A share of the proceeds from that first show was given to the American Society for the Prevention of Cruelty to Animals (ASPCA) to open a home for stray and disabled dogs.
In most breeds, a single class was offered, sometimes divided by sex or age, Native or Imported, or by other categories. Owners were asked to provide, but didn't always do so, data such as date of birth, sire, dam and show record for inclusion in the catalog. In this first show, there were entries in 35 different breeds and a Miscellaneous Class, which included a dog described as a "cross between a St. Bernard and a Russian Setter" and a dog named Nellie, "born with two legs only." (See the Records Section for a complete listing of all breeds.)
Most railroads provided free transport of the dogs to and from the city when they were accompanied by their owners.
Westminster even pre-dates the establishment of the governing body of the sport, the American Kennel Club, by seven years. In fact, in 1877, members of Westminster and members of the Kennel Club of Philadelphia together adopted a set of show rules and regulations and established a Board of Appeals to oversee these rules. This was the precursor of the American Kennel Club, which was finally created in 1884.
As one might imagine, the history of the club and its show is rich and colorful.
In the early Westminster years, some interesting names showed up in the catalogs. In the first show, there were two Staghounds listed as being from the late General George Custer's pack, and two Deerhounds that had been bred by the Queen of England. In 1889, the Czar of Russia is listed as the breeder of a Siberian Wolfhound entered, and the following year, one of the entries is a Russian Wolfhound whose listed owner was the Emperor of Germany.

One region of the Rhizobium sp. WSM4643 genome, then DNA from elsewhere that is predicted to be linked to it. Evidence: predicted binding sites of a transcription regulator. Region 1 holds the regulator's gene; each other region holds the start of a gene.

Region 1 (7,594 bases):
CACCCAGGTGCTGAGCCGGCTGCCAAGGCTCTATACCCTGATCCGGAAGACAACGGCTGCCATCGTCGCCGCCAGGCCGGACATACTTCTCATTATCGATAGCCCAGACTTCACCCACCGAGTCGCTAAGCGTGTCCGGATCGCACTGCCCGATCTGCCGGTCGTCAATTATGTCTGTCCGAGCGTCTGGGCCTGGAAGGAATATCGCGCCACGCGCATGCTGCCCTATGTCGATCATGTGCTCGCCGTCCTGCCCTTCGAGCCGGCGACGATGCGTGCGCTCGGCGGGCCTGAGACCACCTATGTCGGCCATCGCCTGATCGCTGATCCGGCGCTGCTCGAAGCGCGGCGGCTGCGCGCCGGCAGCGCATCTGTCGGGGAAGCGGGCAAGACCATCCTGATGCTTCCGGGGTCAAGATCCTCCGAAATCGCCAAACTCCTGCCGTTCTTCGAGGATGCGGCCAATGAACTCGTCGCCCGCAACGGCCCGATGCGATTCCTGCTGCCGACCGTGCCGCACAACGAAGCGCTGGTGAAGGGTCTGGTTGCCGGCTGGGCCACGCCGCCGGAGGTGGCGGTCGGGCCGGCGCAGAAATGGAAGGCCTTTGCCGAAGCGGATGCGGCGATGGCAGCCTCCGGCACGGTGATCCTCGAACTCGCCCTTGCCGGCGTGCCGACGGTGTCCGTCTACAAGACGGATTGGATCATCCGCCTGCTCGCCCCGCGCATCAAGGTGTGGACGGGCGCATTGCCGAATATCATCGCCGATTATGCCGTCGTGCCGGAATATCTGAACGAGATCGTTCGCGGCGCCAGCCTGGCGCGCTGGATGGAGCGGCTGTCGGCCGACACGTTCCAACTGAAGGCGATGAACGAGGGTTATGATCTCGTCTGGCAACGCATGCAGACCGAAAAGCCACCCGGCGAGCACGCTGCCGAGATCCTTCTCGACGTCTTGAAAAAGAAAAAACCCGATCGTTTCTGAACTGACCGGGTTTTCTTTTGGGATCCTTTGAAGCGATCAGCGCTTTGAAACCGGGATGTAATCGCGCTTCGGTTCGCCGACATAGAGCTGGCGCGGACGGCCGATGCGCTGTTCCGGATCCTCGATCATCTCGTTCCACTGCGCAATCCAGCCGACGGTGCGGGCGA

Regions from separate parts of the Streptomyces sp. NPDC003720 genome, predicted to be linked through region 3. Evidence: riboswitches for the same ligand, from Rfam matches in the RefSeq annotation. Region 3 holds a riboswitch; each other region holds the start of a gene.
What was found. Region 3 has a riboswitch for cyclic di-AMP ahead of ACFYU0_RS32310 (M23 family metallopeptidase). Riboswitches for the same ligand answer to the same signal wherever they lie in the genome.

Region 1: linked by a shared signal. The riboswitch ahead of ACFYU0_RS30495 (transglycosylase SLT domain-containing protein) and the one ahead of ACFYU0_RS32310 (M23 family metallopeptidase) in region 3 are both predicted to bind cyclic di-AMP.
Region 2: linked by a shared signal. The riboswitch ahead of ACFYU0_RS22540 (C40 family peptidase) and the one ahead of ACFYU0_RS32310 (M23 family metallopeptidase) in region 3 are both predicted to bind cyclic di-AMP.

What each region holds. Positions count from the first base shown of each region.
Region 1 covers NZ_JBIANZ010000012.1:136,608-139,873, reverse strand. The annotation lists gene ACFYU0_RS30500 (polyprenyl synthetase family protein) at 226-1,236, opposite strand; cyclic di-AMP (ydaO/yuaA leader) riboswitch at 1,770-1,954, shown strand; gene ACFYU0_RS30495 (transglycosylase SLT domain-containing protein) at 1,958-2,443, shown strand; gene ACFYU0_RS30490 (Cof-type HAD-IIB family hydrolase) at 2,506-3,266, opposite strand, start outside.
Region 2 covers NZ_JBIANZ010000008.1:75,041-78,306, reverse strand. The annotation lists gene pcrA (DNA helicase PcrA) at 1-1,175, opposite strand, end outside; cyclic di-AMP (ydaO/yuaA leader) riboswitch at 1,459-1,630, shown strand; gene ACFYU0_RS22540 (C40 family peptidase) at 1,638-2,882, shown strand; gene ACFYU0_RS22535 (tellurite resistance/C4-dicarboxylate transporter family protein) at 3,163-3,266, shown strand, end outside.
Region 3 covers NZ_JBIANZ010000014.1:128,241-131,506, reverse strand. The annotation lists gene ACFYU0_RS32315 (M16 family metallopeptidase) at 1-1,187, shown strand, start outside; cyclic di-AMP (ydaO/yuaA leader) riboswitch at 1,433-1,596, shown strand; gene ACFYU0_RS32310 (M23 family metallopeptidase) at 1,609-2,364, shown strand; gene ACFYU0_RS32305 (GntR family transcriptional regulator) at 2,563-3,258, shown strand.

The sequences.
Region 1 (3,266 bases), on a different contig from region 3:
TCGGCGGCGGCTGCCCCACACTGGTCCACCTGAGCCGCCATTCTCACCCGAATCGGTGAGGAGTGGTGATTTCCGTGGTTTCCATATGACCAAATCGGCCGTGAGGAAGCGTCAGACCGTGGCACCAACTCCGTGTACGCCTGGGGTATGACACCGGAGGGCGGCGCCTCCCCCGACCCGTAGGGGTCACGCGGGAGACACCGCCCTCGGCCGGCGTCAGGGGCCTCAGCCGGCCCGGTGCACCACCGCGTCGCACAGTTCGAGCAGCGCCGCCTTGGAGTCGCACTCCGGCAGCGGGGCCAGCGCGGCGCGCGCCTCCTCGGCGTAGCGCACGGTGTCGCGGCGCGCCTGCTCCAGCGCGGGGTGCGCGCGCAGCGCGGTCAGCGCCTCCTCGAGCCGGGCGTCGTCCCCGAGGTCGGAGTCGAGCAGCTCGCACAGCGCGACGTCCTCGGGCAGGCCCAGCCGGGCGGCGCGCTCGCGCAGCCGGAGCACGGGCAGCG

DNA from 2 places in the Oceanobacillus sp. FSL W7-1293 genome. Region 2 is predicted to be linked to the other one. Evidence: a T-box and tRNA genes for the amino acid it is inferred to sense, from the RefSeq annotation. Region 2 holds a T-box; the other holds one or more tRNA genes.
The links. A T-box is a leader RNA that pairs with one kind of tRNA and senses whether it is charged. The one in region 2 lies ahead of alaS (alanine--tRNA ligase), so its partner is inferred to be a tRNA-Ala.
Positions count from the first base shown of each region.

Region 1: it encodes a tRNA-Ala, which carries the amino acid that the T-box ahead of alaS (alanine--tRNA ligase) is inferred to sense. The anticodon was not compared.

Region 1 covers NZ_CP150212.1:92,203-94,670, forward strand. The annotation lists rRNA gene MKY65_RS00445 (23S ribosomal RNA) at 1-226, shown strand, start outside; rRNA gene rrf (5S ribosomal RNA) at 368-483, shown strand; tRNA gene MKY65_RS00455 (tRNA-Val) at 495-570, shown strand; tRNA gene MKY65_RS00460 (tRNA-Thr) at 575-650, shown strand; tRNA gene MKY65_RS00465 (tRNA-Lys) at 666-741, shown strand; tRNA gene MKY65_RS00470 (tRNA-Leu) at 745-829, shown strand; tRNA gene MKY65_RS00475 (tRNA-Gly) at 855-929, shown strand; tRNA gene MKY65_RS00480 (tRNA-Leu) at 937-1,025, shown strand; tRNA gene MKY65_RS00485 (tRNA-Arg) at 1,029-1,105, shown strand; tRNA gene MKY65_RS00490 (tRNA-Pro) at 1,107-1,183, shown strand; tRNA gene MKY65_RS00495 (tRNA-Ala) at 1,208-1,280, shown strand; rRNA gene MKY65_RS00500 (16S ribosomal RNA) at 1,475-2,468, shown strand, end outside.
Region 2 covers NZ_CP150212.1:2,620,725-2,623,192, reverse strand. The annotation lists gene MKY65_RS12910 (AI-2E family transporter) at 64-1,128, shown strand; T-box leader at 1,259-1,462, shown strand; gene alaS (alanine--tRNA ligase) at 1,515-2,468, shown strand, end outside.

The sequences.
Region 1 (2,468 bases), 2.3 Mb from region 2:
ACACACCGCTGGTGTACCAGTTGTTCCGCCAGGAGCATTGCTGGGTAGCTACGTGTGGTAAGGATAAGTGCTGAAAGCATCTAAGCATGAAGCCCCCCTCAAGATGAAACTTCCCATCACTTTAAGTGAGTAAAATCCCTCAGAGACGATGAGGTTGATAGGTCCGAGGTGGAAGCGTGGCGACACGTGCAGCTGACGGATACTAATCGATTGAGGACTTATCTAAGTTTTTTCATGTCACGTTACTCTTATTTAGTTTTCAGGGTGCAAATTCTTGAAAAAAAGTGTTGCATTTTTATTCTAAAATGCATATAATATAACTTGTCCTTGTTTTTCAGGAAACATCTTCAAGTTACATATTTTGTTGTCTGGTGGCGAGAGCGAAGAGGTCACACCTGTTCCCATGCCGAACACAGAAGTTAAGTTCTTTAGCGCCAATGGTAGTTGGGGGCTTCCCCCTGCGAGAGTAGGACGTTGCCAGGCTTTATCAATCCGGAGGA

Philanthropist J. P. Morgan made the first of his many appearances at Westminster with his Collies in 1893. Famous American journalist Nelly Bly entered her Maltese at Westminster in 1894, some four years after she made a record-breaking trip around the world in 72 days, 6 hours and 11 minutes, racing the record of Phineas Fogg in Jules Verne's Around the World in Eighty Days.
In 1888, Anna Whitney became the first woman to judge a dog show in America with her assignment of 117 St. Bernards. She would judge every year for the next seven years, but it would be 1901 before another woman judged any dog show in the U.S. In 1933, Mrs. M. Hartley Dodge became the first woman to officiate as the sole judge for Best In Show. Mrs. Dodge (Geraldine Rockefeller Dodge) became legendary in the dog show world, as the force behind the Morris & Essex Kennel Club and the benefactor of St. Hubert Giralda Animal Shelter in New Jersey.
In 1910, a class was offered for Fire Department Dalmatians, and it was won by Mike of Engine Company 8 of 51st Street. In 1916, one of the breeds entered in the Miscellaneous Class is listed as a "Truffles Hunter" named Prinz Forino. And in 1917, a special hero of World War I, a German Shepherd named Filax of Lewanno who had brought 54 wounded soldiers to safety, was exhibited at Westminster.
The most-coveted award in the dog show, Best In Show, was given for the first time in 1907. That year, and for the next two years as well, it went to a Smooth Fox Terrier bitch named Ch. Warren Remedy. She remains the only dog ever to win three times.
Six other dogs have won Best In Show twice, the most recent being the English Springer Spaniel, Ch. Chinoe's Adamant James in 1971 and 1972.
Storied in its history, rich in its tradition, The Westminster Kennel Club's famed annual dog show is unique, prestigious, and elegant for all concerned.
Indeed, there is only one Westminster.